Stuck in the Middle with You

We wanted to take a sharp left turn around a substantial tree and climb a steep incline about 20 yards long in deep snow onto the next plateau.

Photo: Visual Hunt
Which is why as soon as my sons passed their drivers test I had them gun our SUV in the empty parking lot at the base of the mountain on the next Mammoth trip.

 

An excerpt from Book Five in “The Knowledge Path Series” dedicated to helping you find the place of your dreams in the Sierra Mountain resorts.

Part One:  Mammoth

Part Two: What Was Mammoth Like Before the Great Recession?

Part Three: Chains that Bind – Bankruptcy, Foreclosures and No Snow

That was then, this was now.

Photo by Stephen G.Howard

Driving through the intersection on CA 203 we found Old Mammoth Road, running parallel to US 395 and took a right instead of driving on Substation Road to Mammoth’s power plant.

Then we looked for ways into patchy white wilderness foothills.

But, we had to drive a ways on dirt roads almost identical to those we explored at Rock Creek Lodge and Tom’s Place to find any more than patches of snow.

Photo by Stephen G. Howard

In areas where snow had just melted the color of the path was darker – slightly muddier.

With persistence we found fresh snow and we made the first tire tracks.

Not quite as epic as snowboarding through the trees on fresh powder, but fun anyway.

We had to guess how deep the fluffy white drifts were and where the dirt trail underneath actually was.

Leafless scrub brush broke through intermittently.

Photo by Stephen G. Howard

So did large rocks.

We kept vigilant for deep ruts.

The kind that could trap us.

Then it happened.

We wanted to take a sharp left turn around a substantial tree and climb a steep incline about 20 yards long in deep snow onto the next plateau.

We slipped.

We slid sideways.

We momentarily got hung up in a trench.

Full disclosure?

I experienced a flashback.

No, not that kind.

But further back to the winter in high school merely months after getting my driver’s license.

Photo: Visual Hunt

Having grown up in a suburb of Cincinnati when every season between December and January or February several storms would drop inches maybe a foot or more of snow.

More than on the ground this trip in the Sierras, and probably with a layer of ice underneath.

My father had taken me out to the vacant church parking lot covered in about 6 inches of snow, told me to slide behind the wheel and gun it.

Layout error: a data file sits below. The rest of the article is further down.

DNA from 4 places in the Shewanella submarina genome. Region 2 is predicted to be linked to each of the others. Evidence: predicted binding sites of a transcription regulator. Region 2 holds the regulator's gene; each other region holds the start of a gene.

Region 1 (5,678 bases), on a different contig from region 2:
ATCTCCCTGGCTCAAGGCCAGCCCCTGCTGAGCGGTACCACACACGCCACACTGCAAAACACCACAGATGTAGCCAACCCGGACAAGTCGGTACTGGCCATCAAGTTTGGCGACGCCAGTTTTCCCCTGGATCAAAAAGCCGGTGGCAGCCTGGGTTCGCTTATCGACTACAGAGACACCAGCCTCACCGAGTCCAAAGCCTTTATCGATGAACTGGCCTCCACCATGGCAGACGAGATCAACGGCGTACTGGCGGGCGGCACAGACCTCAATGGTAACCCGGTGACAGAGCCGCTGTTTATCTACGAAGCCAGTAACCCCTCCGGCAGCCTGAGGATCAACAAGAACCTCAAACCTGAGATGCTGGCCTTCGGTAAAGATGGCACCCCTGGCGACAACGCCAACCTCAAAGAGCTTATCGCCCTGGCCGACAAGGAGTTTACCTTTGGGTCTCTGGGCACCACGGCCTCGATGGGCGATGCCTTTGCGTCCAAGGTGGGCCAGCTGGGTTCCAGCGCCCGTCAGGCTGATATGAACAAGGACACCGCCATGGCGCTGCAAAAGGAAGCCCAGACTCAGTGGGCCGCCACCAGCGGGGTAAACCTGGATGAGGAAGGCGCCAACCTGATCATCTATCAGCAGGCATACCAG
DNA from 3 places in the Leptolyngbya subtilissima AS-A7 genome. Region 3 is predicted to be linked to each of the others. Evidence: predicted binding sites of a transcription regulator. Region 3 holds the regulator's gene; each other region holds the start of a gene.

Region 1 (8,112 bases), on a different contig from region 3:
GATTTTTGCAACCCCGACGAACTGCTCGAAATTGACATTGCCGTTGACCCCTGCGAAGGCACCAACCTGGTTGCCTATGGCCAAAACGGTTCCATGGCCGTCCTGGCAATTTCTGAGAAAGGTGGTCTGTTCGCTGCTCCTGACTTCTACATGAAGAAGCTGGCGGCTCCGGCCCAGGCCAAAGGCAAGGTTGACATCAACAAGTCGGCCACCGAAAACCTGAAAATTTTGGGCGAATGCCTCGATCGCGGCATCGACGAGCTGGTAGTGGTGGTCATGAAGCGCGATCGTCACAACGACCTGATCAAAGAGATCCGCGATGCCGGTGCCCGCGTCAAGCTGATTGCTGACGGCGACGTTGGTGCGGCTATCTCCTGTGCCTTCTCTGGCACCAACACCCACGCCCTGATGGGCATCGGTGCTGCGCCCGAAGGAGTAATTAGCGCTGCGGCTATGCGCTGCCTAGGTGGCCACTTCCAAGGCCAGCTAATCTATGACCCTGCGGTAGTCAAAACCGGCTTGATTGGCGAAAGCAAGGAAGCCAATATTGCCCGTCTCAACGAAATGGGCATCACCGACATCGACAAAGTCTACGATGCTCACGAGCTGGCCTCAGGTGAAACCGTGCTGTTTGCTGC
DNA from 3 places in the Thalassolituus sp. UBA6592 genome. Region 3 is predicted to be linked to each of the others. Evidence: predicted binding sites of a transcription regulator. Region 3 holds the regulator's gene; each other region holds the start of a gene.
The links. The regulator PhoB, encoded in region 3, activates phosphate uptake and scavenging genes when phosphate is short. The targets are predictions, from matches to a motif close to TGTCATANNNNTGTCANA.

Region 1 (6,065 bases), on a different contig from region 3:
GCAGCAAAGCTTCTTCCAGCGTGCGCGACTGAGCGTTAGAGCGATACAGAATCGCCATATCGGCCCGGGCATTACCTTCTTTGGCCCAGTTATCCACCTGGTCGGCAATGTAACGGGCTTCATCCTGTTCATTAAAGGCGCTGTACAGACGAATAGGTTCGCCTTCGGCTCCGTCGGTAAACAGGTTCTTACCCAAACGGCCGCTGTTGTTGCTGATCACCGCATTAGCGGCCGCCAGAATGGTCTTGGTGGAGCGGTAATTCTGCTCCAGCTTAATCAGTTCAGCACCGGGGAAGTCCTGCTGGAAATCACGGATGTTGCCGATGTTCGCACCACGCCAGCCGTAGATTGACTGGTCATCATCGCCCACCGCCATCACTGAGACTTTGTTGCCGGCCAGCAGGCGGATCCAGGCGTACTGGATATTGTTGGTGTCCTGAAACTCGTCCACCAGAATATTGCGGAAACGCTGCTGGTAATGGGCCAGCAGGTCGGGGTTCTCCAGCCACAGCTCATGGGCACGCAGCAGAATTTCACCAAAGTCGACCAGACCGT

Do what?

That’s right, punch it he told me.

Twin emotions overcame me.

Sheer fear and sheer joy.

We slipped and slid all over the place.

Photo: Visual Hunt

I turned the wrong way and accelerated the sideways loss of control, fearing I’d bang into something solid.

But, soon enough I got the hang of it.

Turning into the direction of the skid.

Except for that one time.

It was my mother’s brand new station wagon.

Her new baby.

Still had that new car smell.

I had pleaded my case.

Dad certified I knew how to successfully tackle every challenge a winter snow storm could provide.

Photo: Visual Hunt

Except this one time.

Like all mom’s do.

She probably experienced an intuition that this wouldn’t turn out well.

But, she was my mom.

She let go.

She let me go.

Anxious about what would happen next.

Driving down the steep hill and making a hard right hand turn onto the street leading to my best friend’s house, tucked away in the woods, was a little sketchy.

But, I mastered it.

I smiled from ear to ear.

Until.

Photo: Visual Hunt

My best friend’s driveway unfolded on three different levels with three different turns.

Piece of cake I thought.

Until I tried to navigate the drop from the top-level to the middle with a left hand turn.

I could have sworn, and did later to my mother, that no one could have anticipated where the turn began.

Or, that slipping off the driveway and sliding towards the trees could have turned out worse.

No, I didn’t hit the biggest one head on.

I swerved out of it’s way.

Photo: Visual Hunt

But it creased her passenger side from just behind the front wheel all the way back to back seat door.

Which is why as soon as my sons passed their drivers test I had them gun our SUV in the empty parking lot at the base of the mountain on the next Mammoth trip.

But, snapping out of the flashback, we still were stuck.

We rocked forward and backward to get traction.

I got out and pushed.

Nothing worked.

No cell service.

No AAA road service.

Photo: Stephen G. Howard

If we could just free ourself and get a running start while I pushed maybe, just maybe we could take the incline to the top.

We really didn’t have much choice, since the path was too narrow and tree-lined to risk turning around on the lower level.

We tried another trick I learned from my Dad years earlier.

We let a little air out of the tires for more traction.

Kept our fingers crossed.

Part Five:

Steps:

25) Compare what “life” was like in those communities before the Great Recession, how resilient each was during the economic downturn, and to what degree did each bounce back after with any “economic hangover.” 

28) Which lifestyles profiled in the western resort towns during 2008 – 2009 remained five years later in 2013-2014?  Which disappeared entirely? Why? Which new lifestyles emerged, grew or moved in to shift the neighborhood mix? Have longtime locals been forced out by escalating property 

30) Review headlines and relevant news as far back as you can find online to surface each community’s unique pulse and identify information necessary to make your decision. Is there a “ticking time bomb” issue you may uncover that eliminates the resort from your bucket list? Search on topix.com.

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